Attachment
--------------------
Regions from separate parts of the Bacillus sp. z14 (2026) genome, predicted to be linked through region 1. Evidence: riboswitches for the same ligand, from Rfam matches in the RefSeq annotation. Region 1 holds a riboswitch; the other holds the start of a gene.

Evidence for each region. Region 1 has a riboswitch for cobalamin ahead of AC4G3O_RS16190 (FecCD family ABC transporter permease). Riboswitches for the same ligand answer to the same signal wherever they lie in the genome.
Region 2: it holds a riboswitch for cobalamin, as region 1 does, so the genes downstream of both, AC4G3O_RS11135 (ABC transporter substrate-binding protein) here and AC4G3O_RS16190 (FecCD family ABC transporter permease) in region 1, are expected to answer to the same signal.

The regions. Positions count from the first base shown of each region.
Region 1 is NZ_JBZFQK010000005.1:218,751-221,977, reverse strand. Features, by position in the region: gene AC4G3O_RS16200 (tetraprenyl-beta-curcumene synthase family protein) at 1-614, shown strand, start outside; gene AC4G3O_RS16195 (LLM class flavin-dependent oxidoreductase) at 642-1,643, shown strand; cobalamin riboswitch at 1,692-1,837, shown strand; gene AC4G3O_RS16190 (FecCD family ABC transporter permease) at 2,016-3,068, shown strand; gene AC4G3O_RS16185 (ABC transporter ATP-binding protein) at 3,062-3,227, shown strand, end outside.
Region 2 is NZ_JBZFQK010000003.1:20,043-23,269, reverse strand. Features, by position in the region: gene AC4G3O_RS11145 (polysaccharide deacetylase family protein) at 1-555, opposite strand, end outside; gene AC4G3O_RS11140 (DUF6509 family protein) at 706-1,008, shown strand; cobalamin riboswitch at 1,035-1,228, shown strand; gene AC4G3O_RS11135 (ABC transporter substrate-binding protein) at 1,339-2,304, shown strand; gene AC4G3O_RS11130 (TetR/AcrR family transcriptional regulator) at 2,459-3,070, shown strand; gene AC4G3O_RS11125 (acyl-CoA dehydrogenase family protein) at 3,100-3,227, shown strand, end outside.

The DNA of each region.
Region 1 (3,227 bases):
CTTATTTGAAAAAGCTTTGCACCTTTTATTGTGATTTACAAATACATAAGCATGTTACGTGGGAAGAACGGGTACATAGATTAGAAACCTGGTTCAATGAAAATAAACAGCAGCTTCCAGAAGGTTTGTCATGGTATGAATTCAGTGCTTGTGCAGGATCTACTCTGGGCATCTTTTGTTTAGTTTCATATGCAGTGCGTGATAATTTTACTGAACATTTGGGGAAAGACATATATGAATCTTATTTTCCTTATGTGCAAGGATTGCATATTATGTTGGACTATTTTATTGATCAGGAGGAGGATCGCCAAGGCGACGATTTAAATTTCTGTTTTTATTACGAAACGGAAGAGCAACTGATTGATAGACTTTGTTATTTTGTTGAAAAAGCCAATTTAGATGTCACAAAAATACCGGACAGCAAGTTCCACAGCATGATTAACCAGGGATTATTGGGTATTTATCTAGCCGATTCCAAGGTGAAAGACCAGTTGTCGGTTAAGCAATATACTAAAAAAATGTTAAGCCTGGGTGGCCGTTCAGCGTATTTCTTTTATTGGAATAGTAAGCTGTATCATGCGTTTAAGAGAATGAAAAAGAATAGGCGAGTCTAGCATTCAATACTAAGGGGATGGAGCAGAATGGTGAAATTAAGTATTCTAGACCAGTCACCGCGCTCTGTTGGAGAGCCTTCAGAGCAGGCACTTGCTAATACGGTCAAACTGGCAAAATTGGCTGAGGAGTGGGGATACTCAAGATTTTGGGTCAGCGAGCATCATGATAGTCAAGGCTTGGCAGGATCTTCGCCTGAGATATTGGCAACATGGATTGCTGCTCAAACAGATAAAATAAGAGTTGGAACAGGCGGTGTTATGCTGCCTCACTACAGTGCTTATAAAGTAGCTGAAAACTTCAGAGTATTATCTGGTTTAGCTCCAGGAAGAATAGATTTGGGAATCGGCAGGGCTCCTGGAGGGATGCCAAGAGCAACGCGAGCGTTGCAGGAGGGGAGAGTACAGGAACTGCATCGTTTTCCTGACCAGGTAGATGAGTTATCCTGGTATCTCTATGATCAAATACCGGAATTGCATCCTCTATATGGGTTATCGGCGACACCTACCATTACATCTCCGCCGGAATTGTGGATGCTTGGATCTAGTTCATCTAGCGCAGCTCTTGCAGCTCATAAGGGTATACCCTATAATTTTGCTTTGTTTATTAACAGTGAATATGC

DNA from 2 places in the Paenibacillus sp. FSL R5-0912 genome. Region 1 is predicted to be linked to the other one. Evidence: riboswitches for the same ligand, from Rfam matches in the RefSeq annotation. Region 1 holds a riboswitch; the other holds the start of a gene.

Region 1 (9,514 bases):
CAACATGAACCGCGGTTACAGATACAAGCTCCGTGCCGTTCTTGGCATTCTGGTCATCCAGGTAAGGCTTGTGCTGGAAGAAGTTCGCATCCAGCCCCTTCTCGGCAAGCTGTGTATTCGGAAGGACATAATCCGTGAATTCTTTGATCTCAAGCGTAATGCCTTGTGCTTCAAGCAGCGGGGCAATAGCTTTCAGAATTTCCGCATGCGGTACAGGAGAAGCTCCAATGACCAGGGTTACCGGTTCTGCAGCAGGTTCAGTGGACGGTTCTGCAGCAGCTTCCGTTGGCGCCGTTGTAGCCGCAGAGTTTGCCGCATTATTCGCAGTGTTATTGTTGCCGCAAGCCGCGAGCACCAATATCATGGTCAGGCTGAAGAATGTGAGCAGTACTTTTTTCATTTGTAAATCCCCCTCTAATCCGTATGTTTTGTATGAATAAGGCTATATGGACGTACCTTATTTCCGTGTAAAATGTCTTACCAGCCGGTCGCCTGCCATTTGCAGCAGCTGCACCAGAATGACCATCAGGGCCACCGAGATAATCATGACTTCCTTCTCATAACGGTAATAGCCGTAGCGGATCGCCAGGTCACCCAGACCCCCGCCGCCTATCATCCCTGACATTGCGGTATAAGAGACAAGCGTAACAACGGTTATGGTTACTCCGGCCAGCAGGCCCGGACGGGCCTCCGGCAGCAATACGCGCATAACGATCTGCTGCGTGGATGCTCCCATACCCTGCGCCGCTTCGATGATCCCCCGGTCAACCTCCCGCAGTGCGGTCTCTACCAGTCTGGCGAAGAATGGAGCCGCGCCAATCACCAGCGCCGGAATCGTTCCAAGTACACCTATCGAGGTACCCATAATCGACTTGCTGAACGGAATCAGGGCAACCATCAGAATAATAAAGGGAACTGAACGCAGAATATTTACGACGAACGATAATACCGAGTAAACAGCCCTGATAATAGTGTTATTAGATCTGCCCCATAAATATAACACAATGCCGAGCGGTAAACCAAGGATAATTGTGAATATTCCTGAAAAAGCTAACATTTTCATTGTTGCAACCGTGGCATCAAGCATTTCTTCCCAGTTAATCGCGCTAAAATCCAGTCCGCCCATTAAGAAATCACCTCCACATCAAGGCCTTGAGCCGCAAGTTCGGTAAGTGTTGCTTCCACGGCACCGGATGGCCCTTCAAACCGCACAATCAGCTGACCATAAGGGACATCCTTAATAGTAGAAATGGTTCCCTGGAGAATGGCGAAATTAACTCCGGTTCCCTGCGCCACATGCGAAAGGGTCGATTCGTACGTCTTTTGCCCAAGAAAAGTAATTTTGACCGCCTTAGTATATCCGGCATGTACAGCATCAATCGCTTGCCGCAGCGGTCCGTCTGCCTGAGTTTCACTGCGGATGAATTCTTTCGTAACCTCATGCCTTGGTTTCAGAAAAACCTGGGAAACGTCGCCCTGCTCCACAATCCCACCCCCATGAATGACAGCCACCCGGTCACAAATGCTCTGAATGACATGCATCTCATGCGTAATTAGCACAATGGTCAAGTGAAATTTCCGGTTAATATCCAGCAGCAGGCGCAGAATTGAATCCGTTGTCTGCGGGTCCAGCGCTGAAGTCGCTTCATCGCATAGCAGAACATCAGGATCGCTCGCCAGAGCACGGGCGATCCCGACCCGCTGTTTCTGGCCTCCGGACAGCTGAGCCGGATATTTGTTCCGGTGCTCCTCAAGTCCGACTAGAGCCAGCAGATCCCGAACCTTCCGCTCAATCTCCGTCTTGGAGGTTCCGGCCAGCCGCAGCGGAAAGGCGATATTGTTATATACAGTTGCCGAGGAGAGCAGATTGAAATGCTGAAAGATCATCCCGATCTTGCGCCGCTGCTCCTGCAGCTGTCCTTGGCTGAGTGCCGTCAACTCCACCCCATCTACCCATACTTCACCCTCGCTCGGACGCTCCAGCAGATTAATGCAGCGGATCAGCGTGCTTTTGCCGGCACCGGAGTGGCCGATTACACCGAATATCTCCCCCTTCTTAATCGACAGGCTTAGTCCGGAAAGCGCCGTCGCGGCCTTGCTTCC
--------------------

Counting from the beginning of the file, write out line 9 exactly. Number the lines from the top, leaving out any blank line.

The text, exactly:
CTTATTTGAAAAAGCTTTGCACCTTTTATTGTGATTTACAAATACATAAGCATGTTACGTGGGAAGAACGGGTACATAGATTAGAAACCTGGTTCAATGAAAATAAACAGCAGCTTCCAGAAGGTTTGTCATGGTATGAATTCAGTGCTTGTGCAGGATCTACTCTGGGCATCTTTTGTTTAGTTTCATATGCAGTGCGTGATAATTTTACTGAACATTTGGGGAAAGACATATATGAATCTTATTTTCCTTATGTGCAAGGATTGCATATTATGTTGGACTATTTTATTGATCAGGAGGAGGATCGCCAAGGCGACGATTTAAATTTCTGTTTTTATTACGAAACGGAAGAGCAACTGATTGATAGACTTTGTTATTTTGTTGAAAAAGCCAATTTAGATGTCACAAAAATACCGGACAGCAAGTTCCACAGCATGATTAACCAGGGATTATTGGGTATTTATCTAGCCGATTCCAAGGTGAAAGACCAGTTGTCGGTTAAGCAATATACTAAAAAAATGTTAAGCCTGGGTGGCCGTTCAGCGTATTTCTTTTATTGGAATAGTAAGCTGTATCATGCGTTTAAGAGAATGAAAAAGAATAGGCGAGTCTAGCATTCAATACTAAGGGGATGGAGCAGAATGGTGAAATTAAGTATTCTAGACCAGTCACCGCGCTCTGTTGGAGAGCCTTCAGAGCAGGCACTTGCTAATACGGTCAAACTGGCAAAATTGGCTGAGGAGTGGGGATACTCAAGATTTTGGGTCAGCGAGCATCATGATAGTCAAGGCTTGGCAGGATCTTCGCCTGAGATATTGGCAACATGGATTGCTGCTCAAACAGATAAAATAAGAGTTGGAACAGGCGGTGTTATGCTGCCTCACTACAGTGCTTATAAAGTAGCTGAAAACTTCAGAGTATTATCTGGTTTAGCTCCAGGAAGAATAGATTTGGGAATCGGCAGGGCTCCTGGAGGGATGCCAAGAGCAACGCGAGCGTTGCAGGAGGGGAGAGTACAGGAACTGCATCGTTTTCCTGACCAGGTAGATGAGTTATCCTGGTATCTCTATGATCAAATACCGGAATTGCATCCTCTATATGGGTTATCGGCGACACCTACCATTACATCTCCGCCGGAATTGTGGATGCTTGGATCTAGTTCATCTAGCGCAGCTCTTGCAGCTCATAAGGGTATACCCTATAATTTTGCTTTGTTTATTAACAGTGAATATGC